Monthly Archives

August 2010

Shona + Michael | Preview

I feel like a broken record. Because after every wedding, we come back and think to ourselves – wow, we’re so very fortunate that our clients are always exactly the type of clients we want to work with. Whether they’re getting married in Savannah, Georgia or Valparaiso, Indiana, or Boston, Massachusetts – we always have a great time and working as hard as we do doesn’t feel like a chore because we want our clients to not only have great photos – but to have a great wedding experience.

Leah and I flew into Boston on Wednesday and finally met Shona & Michael in person for the first time over drinks in East Boston. We’re grateful that couples continue to take a chance on us and fly us out for their weddings – and we make it a point to at least fly in the day before if not earlier – so we can all meet in person before the actual day of the wedding. Of course it can be hectic for the bride & groom during that week leading up to the actual day. Fortunately, Leah and I have a knack for blending in and making people comfortable around us – and I write that not to say we’re great – but it’s definitely something we want to get across to our interns and their own dealings with clients.

Because if someone is going to fly you thousands of miles to spend 12 hours with them on one of their most important days – then you better be someone that they like and want to be around. Of course – it’s way easier if you’re not acting and you actually enjoy everything about photographing weddings. The meeting new people, the pressure to get beautiful photos, and some of the stress when things don’t go exactly according to plan (you shouldn’t plan too strictly anyways), or when the light isn’t ideal (whatever that is).

Every wedding is different for us – and while every wedding photographer will say the exact same thing – we say it because we aim for different photos every time. We aim to capture not only the usual events andemotion of the day – but the atmosphere. A wedding in Savannah, Georgia should look and feel different from a wedding in Valparaiso, Indiana – and that should look and feel different from a wedding in Boston, Mass.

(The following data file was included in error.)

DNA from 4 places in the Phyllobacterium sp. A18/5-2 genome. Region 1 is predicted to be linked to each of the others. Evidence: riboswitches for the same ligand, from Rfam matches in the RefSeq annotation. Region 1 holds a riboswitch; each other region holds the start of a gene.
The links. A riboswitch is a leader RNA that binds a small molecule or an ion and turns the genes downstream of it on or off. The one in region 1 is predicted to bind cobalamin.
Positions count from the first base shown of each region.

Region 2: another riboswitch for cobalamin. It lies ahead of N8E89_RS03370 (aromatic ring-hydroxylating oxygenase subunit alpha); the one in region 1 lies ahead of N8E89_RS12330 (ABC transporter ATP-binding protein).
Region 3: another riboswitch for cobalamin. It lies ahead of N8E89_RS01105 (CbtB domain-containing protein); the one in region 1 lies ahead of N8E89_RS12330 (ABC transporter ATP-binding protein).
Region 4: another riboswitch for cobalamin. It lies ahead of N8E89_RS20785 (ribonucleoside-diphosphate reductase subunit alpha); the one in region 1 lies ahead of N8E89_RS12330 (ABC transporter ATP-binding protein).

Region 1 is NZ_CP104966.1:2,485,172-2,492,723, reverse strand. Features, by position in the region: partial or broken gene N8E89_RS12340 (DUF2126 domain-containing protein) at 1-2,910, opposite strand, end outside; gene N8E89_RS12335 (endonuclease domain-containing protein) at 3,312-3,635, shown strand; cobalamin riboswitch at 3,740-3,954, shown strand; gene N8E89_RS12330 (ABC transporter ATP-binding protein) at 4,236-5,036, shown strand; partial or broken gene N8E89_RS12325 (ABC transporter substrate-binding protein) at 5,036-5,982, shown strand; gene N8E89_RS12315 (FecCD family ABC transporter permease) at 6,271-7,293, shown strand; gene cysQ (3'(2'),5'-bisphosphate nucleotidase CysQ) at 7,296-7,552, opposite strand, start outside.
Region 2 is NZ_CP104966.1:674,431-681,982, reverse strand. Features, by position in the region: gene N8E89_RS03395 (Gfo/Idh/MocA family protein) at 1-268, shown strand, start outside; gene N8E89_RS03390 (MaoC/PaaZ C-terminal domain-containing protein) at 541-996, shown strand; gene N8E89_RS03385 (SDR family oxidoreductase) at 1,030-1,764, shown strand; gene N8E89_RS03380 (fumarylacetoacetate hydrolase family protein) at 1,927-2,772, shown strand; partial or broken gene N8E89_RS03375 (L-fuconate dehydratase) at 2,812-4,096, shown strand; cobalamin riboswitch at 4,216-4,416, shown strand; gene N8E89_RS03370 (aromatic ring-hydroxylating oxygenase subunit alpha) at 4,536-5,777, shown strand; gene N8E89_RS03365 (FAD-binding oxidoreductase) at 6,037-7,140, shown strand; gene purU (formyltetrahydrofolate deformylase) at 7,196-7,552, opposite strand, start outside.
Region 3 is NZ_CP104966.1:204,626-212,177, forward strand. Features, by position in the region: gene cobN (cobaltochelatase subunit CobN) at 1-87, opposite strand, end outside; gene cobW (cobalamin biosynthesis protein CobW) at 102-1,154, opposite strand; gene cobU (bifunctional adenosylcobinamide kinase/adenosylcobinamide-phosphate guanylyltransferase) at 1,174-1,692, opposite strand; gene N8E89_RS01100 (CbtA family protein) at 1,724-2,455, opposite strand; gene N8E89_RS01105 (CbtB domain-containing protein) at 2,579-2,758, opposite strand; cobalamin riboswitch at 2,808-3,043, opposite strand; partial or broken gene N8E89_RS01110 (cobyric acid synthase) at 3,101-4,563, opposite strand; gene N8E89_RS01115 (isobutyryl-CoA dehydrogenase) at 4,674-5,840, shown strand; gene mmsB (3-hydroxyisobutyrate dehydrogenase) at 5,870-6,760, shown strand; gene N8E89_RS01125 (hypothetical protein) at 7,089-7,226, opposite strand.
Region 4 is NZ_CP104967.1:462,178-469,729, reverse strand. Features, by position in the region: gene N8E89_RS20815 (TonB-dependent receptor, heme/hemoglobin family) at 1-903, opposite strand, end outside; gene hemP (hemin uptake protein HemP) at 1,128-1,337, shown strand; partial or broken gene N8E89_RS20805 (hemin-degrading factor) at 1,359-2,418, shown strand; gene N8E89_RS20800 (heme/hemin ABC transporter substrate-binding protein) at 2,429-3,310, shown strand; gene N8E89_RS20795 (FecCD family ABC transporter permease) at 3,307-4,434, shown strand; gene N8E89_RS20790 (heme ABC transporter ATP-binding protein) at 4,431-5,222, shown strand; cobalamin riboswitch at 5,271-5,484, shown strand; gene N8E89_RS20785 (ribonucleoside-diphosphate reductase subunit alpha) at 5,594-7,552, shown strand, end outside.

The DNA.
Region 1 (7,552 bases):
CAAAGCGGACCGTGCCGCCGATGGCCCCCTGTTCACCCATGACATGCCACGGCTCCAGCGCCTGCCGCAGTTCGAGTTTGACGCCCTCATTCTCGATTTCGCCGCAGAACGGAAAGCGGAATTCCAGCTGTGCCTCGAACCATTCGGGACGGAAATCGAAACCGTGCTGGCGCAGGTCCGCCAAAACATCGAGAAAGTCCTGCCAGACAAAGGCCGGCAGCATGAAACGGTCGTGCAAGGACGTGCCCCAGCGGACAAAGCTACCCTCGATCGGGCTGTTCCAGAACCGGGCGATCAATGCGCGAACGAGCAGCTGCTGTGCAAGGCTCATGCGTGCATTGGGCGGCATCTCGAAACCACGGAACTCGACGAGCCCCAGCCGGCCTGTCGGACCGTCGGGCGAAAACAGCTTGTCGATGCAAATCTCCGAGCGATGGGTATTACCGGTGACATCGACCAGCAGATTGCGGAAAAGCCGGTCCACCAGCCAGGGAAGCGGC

A wedding today should look and feel different from tomorrow’s wedding, or next week’s wedding. Whether they’re a block a part or in the same venue.

I know. That’s probably a ridiculously high standard to aim for – but why would anyone aim for less than that?

Did I mention how cool Shona & Michael are?

Among his many interests – Michael is also a photographer – so the wedding was actually scheduled for sunset at around 7:15 pm. Obviously some of these photos were shot before the actual ceremony – but the sun is still pretty low, and with no trees or buildings to block the horizon – it was interesting to shoot with such a wide open sky, and with the sun blazing over the bay.

Thank you Shona & Michael.

LeahAndMark.com | Atlanta | Boston | Wedding Photographers | Hyatt Harborside Logan Airport

Happy Birthday and Boston and Then

Leah’s birthday was last week and we had a party 🙂 These are screen captures taken right after we played pinata baseball.

In case it’s not obvious – Leah and I are practicing our AsianPoses and that’s our Intern Ashley there beside us. Clearly, she hasn’t been studying her AsianPoses.com. That’s okay though, it’s not for everyone.

We’re flying up to Boston this week to photograph a wedding, see some of the city, and then also driving up to Mt. Holyoke – where Leah went to undergrad. I’ve never been anywhere near New England so it’ll be fun for me – of course, it’s always fun for us since we really like traveling. That’s probably a good thing considering how much flying around we’re going to be doing in the next year.

We’re booked up and down the east coast, and we’re opening things up to the Southwest in a few weeks so that should be fun.

Along with all of the domestic travel – we’re now making plans for a trip to India & Nepal – with the initial idea to land in Mumbai, go over land to Varanasi, and then make our way over to Nepal (ha – of course, this has changed a lot over the past year).

Also – we just made another batch of loans to third world business owners through Kiva.org, for a total of 153 loans funded through proceeds from our photography services.